The equality watchdog has rejected calls for it to investigate deaths linked to the Department for Work and Pensions (DWP), more than a year after an MP asked it to launch an inquiry.
Labour’s Debbie Abrahams, a former shadow work and pensions secretary, first approached the Equality and Human Rights Commission (EHRC) in April last year with her concerns about links between DWP and the deaths of benefit claimants, and the wider impact of DWP policies on disabled people.
Eight months ago, the commission said it was reviewing what “potential” work it could undertake to tackle “discriminatory decision-making in the social security system” and would respond to Abrahams “in due course”.
Now, 14 months after she first raised concerns with the commission, and following another “holding reply” in February, EHRC has finally decided that, “due to the pandemic”, it will not be able to carry out an inquiry into DWP this year.
It only produced this response after being approached again by Abrahams and Disability News Service (DNS).
Abrahams (pictured) had described its delay in deciding whether to hold an inquiry as “shocking”, and said she was surprised that more people were not calling for an investigation into DWP’s actions.
She said: “I find it hard to believe that a government department is behaving in such a way.
“There are not enough people who are clamouring for this to be investigated and dealt with.”
She said EHRC’s decision not to carry out an investigation “for the time being” was “very disappointing”.
Vicky Foxcroft, Labour’s shadow minister for disabled people, had also backed the calls for EHRC action.
She said: “There is a clear link between this government’s inadequate policies and the suffering of disabled people.”
She said Abrahams had been right to call for the EHRC to carry out an inquiry.
Foxcroft said: “Under the Conservatives, the DWP has become a department that all too often penalises and punishes sick and disabled people, instead of focusing on support and help. This must change.”
An EHRC spokesperson said: “The coronavirus pandemic has had a significant impact on our work, as it has on many other organisations.
“We have responded to Debbie Abrahams to say that we have given very careful consideration to the concerns she has rightly raised about the impact of DWP policies and practices on disabled people.
“It remains an important area of focus for us but due to the pandemic we will not be able to undertake an inquiry in relation to the DWP this year.”
Evidence continues to mount of links between the actions of DWP and the deaths of benefit claimants, particularly those forced through the work capability assessment (WCA) system.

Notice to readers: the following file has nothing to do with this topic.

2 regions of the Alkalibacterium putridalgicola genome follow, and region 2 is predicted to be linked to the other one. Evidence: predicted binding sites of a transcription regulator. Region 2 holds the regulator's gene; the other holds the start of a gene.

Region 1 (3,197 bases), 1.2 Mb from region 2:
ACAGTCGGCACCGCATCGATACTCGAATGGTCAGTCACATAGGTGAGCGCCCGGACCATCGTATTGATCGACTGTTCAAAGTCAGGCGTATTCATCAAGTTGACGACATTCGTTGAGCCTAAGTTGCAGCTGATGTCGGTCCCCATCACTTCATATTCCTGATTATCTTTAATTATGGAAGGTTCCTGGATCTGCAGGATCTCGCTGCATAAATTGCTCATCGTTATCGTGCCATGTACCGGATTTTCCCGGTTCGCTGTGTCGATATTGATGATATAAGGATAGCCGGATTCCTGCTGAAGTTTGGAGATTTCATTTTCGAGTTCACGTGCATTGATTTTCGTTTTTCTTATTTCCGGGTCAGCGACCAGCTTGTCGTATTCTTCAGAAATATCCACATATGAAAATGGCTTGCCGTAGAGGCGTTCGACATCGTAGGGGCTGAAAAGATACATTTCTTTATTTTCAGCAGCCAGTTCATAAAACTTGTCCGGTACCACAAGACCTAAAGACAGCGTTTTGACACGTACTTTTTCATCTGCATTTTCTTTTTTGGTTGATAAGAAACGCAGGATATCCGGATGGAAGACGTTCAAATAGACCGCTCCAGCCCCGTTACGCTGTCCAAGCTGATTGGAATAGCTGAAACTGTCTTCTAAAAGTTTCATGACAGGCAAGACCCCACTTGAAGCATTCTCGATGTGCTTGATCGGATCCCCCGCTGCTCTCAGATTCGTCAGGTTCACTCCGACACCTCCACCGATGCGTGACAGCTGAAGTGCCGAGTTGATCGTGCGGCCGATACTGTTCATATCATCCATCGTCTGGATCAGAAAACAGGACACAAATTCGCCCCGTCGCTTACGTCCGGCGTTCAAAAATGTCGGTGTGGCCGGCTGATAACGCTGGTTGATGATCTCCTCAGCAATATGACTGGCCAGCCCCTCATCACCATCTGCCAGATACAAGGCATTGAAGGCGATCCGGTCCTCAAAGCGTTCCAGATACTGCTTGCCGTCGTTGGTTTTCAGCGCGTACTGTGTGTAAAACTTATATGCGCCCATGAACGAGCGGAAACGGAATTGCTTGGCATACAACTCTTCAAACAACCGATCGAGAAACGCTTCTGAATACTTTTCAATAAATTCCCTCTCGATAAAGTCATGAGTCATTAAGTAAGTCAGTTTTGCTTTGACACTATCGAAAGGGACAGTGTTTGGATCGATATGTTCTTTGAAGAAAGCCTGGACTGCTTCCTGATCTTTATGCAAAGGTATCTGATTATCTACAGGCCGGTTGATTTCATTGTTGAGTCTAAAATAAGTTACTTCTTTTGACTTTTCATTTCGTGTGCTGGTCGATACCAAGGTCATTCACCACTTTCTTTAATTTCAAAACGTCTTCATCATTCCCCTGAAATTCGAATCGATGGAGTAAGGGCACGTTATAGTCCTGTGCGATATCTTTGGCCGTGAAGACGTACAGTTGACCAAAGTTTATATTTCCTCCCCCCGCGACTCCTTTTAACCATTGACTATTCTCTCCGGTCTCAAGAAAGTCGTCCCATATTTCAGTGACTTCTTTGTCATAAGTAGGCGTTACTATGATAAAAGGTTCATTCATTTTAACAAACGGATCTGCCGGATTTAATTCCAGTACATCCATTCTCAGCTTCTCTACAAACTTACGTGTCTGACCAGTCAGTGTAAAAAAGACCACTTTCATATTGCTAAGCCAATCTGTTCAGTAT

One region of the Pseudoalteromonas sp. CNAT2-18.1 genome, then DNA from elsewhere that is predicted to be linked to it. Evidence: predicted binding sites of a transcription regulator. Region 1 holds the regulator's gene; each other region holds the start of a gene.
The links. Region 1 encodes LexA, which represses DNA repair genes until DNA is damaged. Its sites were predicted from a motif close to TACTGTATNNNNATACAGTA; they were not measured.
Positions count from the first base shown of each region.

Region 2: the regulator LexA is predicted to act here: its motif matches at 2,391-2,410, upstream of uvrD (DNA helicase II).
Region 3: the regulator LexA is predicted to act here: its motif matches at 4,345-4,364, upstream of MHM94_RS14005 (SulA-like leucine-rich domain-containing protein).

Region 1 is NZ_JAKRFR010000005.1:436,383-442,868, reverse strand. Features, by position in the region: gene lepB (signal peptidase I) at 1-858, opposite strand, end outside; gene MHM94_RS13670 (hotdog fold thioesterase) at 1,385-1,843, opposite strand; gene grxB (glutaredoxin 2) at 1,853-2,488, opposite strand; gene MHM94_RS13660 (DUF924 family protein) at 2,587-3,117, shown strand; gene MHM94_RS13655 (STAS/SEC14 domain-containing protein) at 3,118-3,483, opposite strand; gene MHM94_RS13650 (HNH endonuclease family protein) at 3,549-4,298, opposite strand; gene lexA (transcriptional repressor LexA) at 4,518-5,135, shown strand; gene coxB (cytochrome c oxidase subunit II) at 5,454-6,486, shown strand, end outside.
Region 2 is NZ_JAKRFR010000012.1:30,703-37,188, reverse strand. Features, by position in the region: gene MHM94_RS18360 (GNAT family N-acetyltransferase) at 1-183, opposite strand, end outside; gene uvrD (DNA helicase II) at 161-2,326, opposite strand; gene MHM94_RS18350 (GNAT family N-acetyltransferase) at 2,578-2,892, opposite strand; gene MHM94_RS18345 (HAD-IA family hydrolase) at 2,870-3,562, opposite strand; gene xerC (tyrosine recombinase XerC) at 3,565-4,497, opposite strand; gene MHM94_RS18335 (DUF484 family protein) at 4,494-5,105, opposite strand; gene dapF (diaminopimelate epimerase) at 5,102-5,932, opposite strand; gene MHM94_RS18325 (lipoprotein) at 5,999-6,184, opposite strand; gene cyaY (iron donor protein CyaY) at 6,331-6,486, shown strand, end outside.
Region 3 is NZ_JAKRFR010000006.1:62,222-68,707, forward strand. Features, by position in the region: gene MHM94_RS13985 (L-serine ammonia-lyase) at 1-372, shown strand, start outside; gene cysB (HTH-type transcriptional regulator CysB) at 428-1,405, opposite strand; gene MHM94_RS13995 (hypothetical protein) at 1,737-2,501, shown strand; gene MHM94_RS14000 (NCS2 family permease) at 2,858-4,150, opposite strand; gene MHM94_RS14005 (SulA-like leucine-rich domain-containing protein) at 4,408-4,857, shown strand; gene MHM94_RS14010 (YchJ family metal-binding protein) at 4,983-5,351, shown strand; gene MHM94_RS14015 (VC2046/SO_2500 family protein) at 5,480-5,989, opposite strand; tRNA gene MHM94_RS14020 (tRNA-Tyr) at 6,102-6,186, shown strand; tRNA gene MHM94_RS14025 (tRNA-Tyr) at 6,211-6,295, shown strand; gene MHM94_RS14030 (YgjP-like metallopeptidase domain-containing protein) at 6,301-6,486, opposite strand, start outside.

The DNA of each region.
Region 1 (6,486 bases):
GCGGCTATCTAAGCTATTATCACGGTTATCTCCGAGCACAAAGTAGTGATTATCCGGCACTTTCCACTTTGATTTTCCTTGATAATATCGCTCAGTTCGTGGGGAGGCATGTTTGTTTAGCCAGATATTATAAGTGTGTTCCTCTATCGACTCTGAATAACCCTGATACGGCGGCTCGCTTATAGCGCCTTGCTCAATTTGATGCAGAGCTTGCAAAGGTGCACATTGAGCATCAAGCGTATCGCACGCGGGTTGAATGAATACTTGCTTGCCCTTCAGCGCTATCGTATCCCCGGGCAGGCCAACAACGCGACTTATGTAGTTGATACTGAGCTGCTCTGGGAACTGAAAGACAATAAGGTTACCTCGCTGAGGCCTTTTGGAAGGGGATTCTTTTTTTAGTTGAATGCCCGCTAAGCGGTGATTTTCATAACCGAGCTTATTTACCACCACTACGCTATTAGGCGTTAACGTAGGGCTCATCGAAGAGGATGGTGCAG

In January, DNS revealed how Errol Graham starved to death after DWP wrongly stopped his out-of-work benefits, leaving him without any income.
DWP civil servants had failed to seek further medical evidence from his GP, just as in many other cases that have sparked repeated calls for an independent inquiry into links between such deaths and the actions and failings of DWP.
But there is also increasing evidence that DWP has tried to cover-up those links over the last decade.
Among the evidence revealed by DNS is how the department failed to share secret reviews into the deaths of claimants – and reports written by coroners aimed at preventing future deaths of claimants – with independent experts commissioned to review the WCA.
This year, DNS has revealed how the government is refusing to publish two coroners’ reports that linked DWP with the deaths of claimants, one written in 2015 and one in 2016.
It also revealed in February how DWP appeared to have misled both the National Audit Office and the Information Commissioner’s Office over its failure to track recommendations made by its own secret reviews into benefit-related deaths.
In December, DNS published an article based on a five-year-investigation which concluded that senior civil servants and ministers should face a criminal investigation for alleged misconduct in public office over their failure to act on repeated warnings about the notorious WCA process.
Meanwhile, Abrahams has asked DWP if it has assessed the number of disabled people receiving benefits who have died from COVID-19.
She was told last week by employment minister Mims Davies that Justin Tomlinson, the minister for disabled people, was “engaging extensively and holding conversations with charities and stakeholders on exactly these kinds of issues so that we can understand the impact on the most vulnerable”.
Abrahams said later: “It’s clear from the minister’s non-answer that the government hasn’t undertaken any analysis of their data to understand how many people in receipt of social security support have died from COVID-19.
“They must do this as a matter of urgency. I will be pushing the government to make a statement on this.”
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